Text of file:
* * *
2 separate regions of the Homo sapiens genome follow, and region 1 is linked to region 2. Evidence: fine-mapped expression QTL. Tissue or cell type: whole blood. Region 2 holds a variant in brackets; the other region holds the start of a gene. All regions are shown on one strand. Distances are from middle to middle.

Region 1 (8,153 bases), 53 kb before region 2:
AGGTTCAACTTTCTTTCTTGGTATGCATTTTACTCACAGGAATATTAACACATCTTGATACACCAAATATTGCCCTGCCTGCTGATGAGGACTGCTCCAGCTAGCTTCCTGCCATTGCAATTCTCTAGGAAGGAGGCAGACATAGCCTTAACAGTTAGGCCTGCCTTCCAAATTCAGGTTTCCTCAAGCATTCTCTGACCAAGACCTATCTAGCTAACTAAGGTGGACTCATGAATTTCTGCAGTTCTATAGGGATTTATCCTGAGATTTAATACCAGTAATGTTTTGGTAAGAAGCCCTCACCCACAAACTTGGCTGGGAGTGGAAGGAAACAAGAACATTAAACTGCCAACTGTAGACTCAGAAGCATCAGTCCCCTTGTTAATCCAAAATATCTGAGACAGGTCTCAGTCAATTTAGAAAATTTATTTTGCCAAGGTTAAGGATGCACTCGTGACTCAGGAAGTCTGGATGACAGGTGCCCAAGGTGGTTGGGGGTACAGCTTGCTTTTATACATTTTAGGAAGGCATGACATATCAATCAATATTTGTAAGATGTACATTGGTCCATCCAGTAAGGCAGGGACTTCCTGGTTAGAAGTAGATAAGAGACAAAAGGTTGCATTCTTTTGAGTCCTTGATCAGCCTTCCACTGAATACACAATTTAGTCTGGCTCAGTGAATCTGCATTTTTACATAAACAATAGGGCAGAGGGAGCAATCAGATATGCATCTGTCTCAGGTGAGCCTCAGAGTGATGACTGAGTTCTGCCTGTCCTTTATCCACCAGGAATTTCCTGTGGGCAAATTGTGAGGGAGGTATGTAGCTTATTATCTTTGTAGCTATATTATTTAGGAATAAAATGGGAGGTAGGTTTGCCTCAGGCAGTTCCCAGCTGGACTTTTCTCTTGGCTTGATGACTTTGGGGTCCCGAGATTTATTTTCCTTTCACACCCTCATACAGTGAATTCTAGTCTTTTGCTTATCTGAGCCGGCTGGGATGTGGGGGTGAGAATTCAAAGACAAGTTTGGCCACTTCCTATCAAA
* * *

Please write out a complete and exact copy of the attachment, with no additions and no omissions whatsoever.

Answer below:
2 separate regions of the Homo sapiens genome follow, and region 1 is linked to region 2. Evidence: fine-mapped expression QTL. Tissue or cell type: whole blood. Region 2 holds a variant in brackets; the other region holds the start of a gene. All regions are shown on one strand. Distances are from middle to middle.

Region 1 (8,153 bases), 53 kb before region 2:
AGGTTCAACTTTCTTTCTTGGTATGCATTTTACTCACAGGAATATTAACACATCTTGATACACCAAATATTGCCCTGCCTGCTGATGAGGACTGCTCCAGCTAGCTTCCTGCCATTGCAATTCTCTAGGAAGGAGGCAGACATAGCCTTAACAGTTAGGCCTGCCTTCCAAATTCAGGTTTCCTCAAGCATTCTCTGACCAAGACCTATCTAGCTAACTAAGGTGGACTCATGAATTTCTGCAGTTCTATAGGGATTTATCCTGAGATTTAATACCAGTAATGTTTTGGTAAGAAGCCCTCACCCACAAACTTGGCTGGGAGTGGAAGGAAACAAGAACATTAAACTGCCAACTGTAGACTCAGAAGCATCAGTCCCCTTGTTAATCCAAAATATCTGAGACAGGTCTCAGTCAATTTAGAAAATTTATTTTGCCAAGGTTAAGGATGCACTCGTGACTCAGGAAGTCTGGATGACAGGTGCCCAAGGTGGTTGGGGGTACAGCTTGCTTTTATACATTTTAGGAAGGCATGACATATCAATCAATATTTGTAAGATGTACATTGGTCCATCCAGTAAGGCAGGGACTTCCTGGTTAGAAGTAGATAAGAGACAAAAGGTTGCATTCTTTTGAGTCCTTGATCAGCCTTCCACTGAATACACAATTTAGTCTGGCTCAGTGAATCTGCATTTTTACATAAACAATAGGGCAGAGGGAGCAATCAGATATGCATCTGTCTCAGGTGAGCCTCAGAGTGATGACTGAGTTCTGCCTGTCCTTTATCCACCAGGAATTTCCTGTGGGCAAATTGTGAGGGAGGTATGTAGCTTATTATCTTTGTAGCTATATTATTTAGGAATAAAATGGGAGGTAGGTTTGCCTCAGGCAGTTCCCAGCTGGACTTTTCTCTTGGCTTGATGACTTTGGGGTCCCGAGATTTATTTTCCTTTCACACCCTCATACAGTGAATTCTAGTCTTTTGCTTATCTGAGCCGGCTGGGATGTGGGGGTGAGAATTCAAAGACAAGTTTGGCCACTTCCTATCAAA